It’s a fun song with a classic pop vibe. Listening to it, I feel transported to my own version of “Back to the Future”, sitting in a ‘50s diner, slurping down a strawberry milkshake while Katie throws a smile from a few stools down.
I actually told my crazy scenario to lead guitarist Mike Harris when we talked this week. “Yesss. I can dig that,” he said. “Everybody wants to compare music to music. We should start comparing music to movies.”
Wherever “Katie Queen of Tennessee” takes you, it’s a great track, and better yet, one you can see live if you’re in LoDo on April 1 when The Apache Relay stops by the Lost Lake.
But first, you can read on to hear more about the new record, the decision to shift away from their former folksy roots and what to expect from the show in Denver.
Mike Harris: Oh, man. It’s definitely a hard turn in some other direction. A lot of things can happen to a band while they’re playing the same tunes for three or four years. I think right now, as we speak, the actual song “American Nomad” is probably four years old. That’s a long time.
I still like American Nomad, but we definitely took a turn toward ’60s pop and a little bit of a dreamier sound. We had a fun time making it.
One thing I get from you guys is you really seem to love Nashville. Do you think you’d be the same band without those roots?
Well, y’know nobody’s actually from Nashville.
Oh right, you guys met at college there.
Yeah, that’s right. But I think living there, it absolutely shapes you. Everybody pushes one another. Everybody supports one another. You got a friend that’s maybe doing great tunes and he tells you, “Oh, that tune is awesome–the one you just wrote.” And that makes you believe in yourself a little bit more and it’s a lovely place to come up for sure. I could not be more grateful to be living there right now.
I read that “Katie Queen of Tennessee” was the first song tracked for this record and also when you kind of knew this ’60s pop vibe is where you wanted to go. What about that song do you think provided the real ah-hah moment for you guys?
When you hear it, it’s just so different. Maybe we were just surprised to hear ourselves make that sound. Like “Man, I didn’t know I had that in me! I didn’t know I could play like that” and “Man, this kind of feels natural!” I think that’s the best way to go about making a record. You just do what feels natural and organic and all those other hippie words that people use in interviews!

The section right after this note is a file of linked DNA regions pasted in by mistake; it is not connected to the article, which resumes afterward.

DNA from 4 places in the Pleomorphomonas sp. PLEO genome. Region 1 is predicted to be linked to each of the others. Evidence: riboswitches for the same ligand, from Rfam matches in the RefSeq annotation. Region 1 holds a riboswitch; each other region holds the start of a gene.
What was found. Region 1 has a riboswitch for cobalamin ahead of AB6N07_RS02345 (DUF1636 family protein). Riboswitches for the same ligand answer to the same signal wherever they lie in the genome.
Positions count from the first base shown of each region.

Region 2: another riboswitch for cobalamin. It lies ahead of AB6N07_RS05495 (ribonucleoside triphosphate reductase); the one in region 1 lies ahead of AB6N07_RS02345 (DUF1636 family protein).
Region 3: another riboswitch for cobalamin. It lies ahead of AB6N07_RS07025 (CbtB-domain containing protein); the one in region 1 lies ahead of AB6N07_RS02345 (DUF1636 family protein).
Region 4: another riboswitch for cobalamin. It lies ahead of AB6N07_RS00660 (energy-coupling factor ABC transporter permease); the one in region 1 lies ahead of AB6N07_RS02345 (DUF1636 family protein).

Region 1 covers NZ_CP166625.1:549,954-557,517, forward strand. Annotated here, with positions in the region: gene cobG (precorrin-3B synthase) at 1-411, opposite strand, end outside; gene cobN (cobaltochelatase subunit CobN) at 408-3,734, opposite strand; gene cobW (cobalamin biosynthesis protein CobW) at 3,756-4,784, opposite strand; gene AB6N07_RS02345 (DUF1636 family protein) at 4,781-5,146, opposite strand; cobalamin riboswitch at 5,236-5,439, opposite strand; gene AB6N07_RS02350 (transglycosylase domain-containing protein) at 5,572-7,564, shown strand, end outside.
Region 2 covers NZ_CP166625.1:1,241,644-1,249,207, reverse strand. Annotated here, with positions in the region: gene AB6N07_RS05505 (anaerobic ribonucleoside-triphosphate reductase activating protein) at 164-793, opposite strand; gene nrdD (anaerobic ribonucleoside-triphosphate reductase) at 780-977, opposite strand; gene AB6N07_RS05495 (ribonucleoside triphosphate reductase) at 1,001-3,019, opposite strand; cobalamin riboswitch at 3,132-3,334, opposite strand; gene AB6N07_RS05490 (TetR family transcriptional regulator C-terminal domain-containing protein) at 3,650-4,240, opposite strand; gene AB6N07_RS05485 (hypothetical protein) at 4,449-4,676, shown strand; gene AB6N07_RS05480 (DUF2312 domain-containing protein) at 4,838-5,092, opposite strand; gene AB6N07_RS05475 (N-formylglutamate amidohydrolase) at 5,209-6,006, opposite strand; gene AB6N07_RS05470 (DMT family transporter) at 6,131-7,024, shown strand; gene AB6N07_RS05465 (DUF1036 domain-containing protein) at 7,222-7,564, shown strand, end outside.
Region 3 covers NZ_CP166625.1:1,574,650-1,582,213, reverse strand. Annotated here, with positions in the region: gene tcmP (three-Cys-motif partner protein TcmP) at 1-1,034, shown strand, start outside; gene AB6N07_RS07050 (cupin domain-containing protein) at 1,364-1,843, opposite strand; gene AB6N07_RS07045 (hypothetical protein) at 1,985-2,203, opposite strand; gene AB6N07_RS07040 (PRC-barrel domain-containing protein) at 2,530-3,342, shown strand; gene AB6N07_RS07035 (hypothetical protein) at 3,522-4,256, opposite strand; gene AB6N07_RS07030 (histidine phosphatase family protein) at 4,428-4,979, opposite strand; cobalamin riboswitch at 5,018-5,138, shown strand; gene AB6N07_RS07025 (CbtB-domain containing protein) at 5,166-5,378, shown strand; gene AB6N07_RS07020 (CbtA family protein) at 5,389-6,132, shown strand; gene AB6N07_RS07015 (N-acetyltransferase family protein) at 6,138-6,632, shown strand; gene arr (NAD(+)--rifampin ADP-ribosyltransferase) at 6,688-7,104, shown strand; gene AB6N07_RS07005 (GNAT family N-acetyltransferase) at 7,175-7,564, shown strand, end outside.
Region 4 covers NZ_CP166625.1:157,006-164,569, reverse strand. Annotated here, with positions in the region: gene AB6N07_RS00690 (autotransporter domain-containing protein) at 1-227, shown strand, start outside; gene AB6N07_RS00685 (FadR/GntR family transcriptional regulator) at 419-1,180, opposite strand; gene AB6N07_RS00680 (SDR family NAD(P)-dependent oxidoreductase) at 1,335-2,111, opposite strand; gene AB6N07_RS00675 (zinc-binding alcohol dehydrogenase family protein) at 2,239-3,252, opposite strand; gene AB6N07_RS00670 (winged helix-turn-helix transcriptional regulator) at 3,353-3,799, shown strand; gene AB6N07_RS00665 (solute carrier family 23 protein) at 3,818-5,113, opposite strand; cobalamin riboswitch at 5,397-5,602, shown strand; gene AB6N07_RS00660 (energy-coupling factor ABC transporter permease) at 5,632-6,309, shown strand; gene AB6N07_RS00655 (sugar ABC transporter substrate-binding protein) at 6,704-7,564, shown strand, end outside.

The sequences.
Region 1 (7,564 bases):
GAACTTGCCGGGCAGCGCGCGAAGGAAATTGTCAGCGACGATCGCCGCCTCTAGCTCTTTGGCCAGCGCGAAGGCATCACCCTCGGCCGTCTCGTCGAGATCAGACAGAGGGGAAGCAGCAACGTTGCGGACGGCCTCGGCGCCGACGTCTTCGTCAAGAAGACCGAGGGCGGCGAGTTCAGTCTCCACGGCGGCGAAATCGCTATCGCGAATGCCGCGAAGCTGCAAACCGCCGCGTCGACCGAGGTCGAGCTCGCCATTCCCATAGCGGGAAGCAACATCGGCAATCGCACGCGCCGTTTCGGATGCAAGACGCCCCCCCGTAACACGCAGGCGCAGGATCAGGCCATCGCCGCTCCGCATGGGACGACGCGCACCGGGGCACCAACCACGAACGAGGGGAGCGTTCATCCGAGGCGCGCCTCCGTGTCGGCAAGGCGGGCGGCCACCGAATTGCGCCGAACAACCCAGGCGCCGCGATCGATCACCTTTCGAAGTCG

You must have a favorite song on the new record. Is there one that stands out?
I got to learn how to play slide guitar for this record.
So if it’s going to be me, it’s going to be a song I feel really good about playing slide on, which would probably be “Don’t Leave Me Now”. That was fun.
I do want to plug the show in Denver. It’s April 1.
Yeah! That’s the last show of this tour, which I’m looking forward to for selfish reasons of wanting to get home to Nashville, but I’m also looking forward to it because we got good bros in and around Denver. Y’know like Nathaniel Rateliff. He’s a great one!
Oh, yeah! He’s actually playing a show here soon too.
What can we expect from your set here in Denver? What kind of vibe? Are you mixing it up with the last record?
Y’know, looking at that last record it would be kind of weird to play those songs the way they are on the record with the new record, so we kind of picked out a lot of tunes from the last record that we especially like and then changed them up.
As a music fan… let me just tell you a quick story. I was a massive Bob Dylan fan when I was 17 years old. I was from a tiny little town called Morrisville, NC and Bob Dylan came to Davidson, NC to play at Davidson College my senior year of high school. And I was losing my mind. I literally lived walking distance from this little 3,000-seat college basketball stadium that he was going to play. I bought a ticket from the fan club and I was like “I’m going to be in the front row!”
And then Bob Dylan played a two-hour set of songs that I couldn’t recognize until he started singing the lyrics. I was frustrated. I wanted to hear “Like a Rolling Stone” like it was on the record and that is not what Bob Dylan does. So I will go ahead and put it out there: Y’know, we’re going to play some tunes we like, how we like to play them. And yeah they’re a little bit different on the record, but I think they’re great.
I think that can be fun too. I get what you mean–you do want to sing along and you go in knowing what you like. But at the same time, when you get something new, it kind of has this feeling of being the first people to hear this thing that not everyone gets to hear.
Well, thanks for chatting with us! If you want to catch The Apache Relay in Denver on April 1, tickets are on sale at the Lost Lake website.
We’ll see you there!